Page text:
By way of Roch Kubatko of masnsports.com, it’s come to my attention that Brian Matusz and the Orioles are hosting a special guest at this afternoon’s game against the Minnesota Twins at Ed Smith Stadium. The Casey Cares Foundation is sending Carly Shulman, a 15-year old Baltimore area girl (and her family) to today’s game; Carly suffers from Hodgkins Lymphoma. Shulman will get a private guided tour of the Ed Smith Stadium complex prior to this afternoon’s game againt Minnesota. This is one of those things that you can put in the category of “more important than baseball.” Let me be clear; I love baseball, which is part of why I cover it here at Birds Watcher and the Fansided Network. However I think that the most ardent player, coach, or fan would agree that there are some things that are more important. A life-threatening illness such as cancer is one of them. We all have people in our family or people that we know who have fallen victim to something along these lines…
…in my case this particular case hits home on a very personal level. My father, Nick Vadala, was diagnosed with Hodgkins in June of 2006. To make matters worse at the time, my grandfather had just passed away from cancer in his own right about a month prior to this. Needless to say, these events sent ripple effects through our entire family. The underlying sentiment throughout that entire summer in our family was that the doctors were telling us that they had caught the cancer fairly early, and they gave him about a 90-95% chance of survival. We were further encouraged by the fact that he was diagnosed in June, and his treatment didn’t commence until sometime around September 13th. If the chance of survival was less or it was a more urgent situation, they would have begun treatment right away, right?
Needless to say, cancer not only takes it’s toll on the patient, but also the family. My father went through eight sittings of chemotherapy (every other week). On day three after chemo he’d fall victim to flu-like symptoms such as intense fatigue, stiffness and soreness, drowsyness, etc. It got worse each time, and by the end of that 16-week period the time between his recovery from the previous chemo treatment and the next one was next-to-nothing. His comment was “they have to kill me to save me.” A couple of months after chemo had concluded he was “zapped” a few times with radiation, and that was pretty much the jist of his treatment. In 2011 he reached the five-year plateau which is a benchmark of sorts for cancer patients. For the most part his life, and that of our family, has largely returned to normal; for that, I’m eternally thankful.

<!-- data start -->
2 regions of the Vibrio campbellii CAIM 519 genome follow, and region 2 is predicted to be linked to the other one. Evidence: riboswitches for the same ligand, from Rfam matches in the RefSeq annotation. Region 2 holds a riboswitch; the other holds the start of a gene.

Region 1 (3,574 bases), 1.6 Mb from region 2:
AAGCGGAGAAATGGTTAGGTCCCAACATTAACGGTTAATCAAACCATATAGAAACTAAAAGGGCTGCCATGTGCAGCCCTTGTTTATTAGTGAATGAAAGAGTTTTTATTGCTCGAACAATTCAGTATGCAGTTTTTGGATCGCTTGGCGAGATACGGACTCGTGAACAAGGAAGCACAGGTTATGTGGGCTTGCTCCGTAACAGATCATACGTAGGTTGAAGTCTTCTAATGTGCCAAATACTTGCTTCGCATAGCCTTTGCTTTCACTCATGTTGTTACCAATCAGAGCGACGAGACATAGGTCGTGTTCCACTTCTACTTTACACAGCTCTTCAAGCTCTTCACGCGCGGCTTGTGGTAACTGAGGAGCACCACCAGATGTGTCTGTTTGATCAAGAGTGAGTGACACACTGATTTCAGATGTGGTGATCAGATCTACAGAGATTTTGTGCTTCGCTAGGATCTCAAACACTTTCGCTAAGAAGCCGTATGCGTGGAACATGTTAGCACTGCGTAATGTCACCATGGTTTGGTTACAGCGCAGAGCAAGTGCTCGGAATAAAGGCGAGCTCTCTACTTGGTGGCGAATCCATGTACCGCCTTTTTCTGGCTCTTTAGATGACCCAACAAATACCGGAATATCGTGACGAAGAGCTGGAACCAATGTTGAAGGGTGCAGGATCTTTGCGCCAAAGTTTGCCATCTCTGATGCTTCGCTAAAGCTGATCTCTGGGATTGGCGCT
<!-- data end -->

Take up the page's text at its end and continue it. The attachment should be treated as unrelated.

As tough as that period of time was for my father and for our family, I know that we “got off easy” in a sense. There are so many other people that suffer from cancers that are much more intense than that (along with other diseases), and I in no way want to imply that my family’s case is more important than that. However needless to say, it takes it’s toll on all involved. It’s tough to see a person that you think of as stronger than iron go through something like that. I thank God everyday that he made it through, and that it drew our family closer together. I remember my Uncle (my Dad’s brother) calling me several times throughout the treatment and telling me that my sisters and I should know that if anything ever happened to my father he’d always be there for us. (My Uncle also baptized me, and in Italian families that relationship does carry some clout.) I’ll never forget that, nor will I forget the thousands of people that have researched Hodgkins and various cancers over the years, all of whom helped to save my father and people like him.
So from the Vadala family, a big thanks goes out to the Orioles and Brian Matusz today. I know that the O’s do a lot for charity in the greater Baltimore area as it is through Orioles Reach, and for my money I’d like to try to make an effort to recognize that a bit more. However this is a charity that’s very close to my heart, and as the child of a Hodgkins survivor I can’t say how much I appreciate the team and Brian Matusz doing what they’re doing. To that point, I wish Carly Shulman a very speedy recovery, and I hope that her and her family are getting the love and support that they need to get through this difficult period.
Follow me on Twitter @DomenicVadala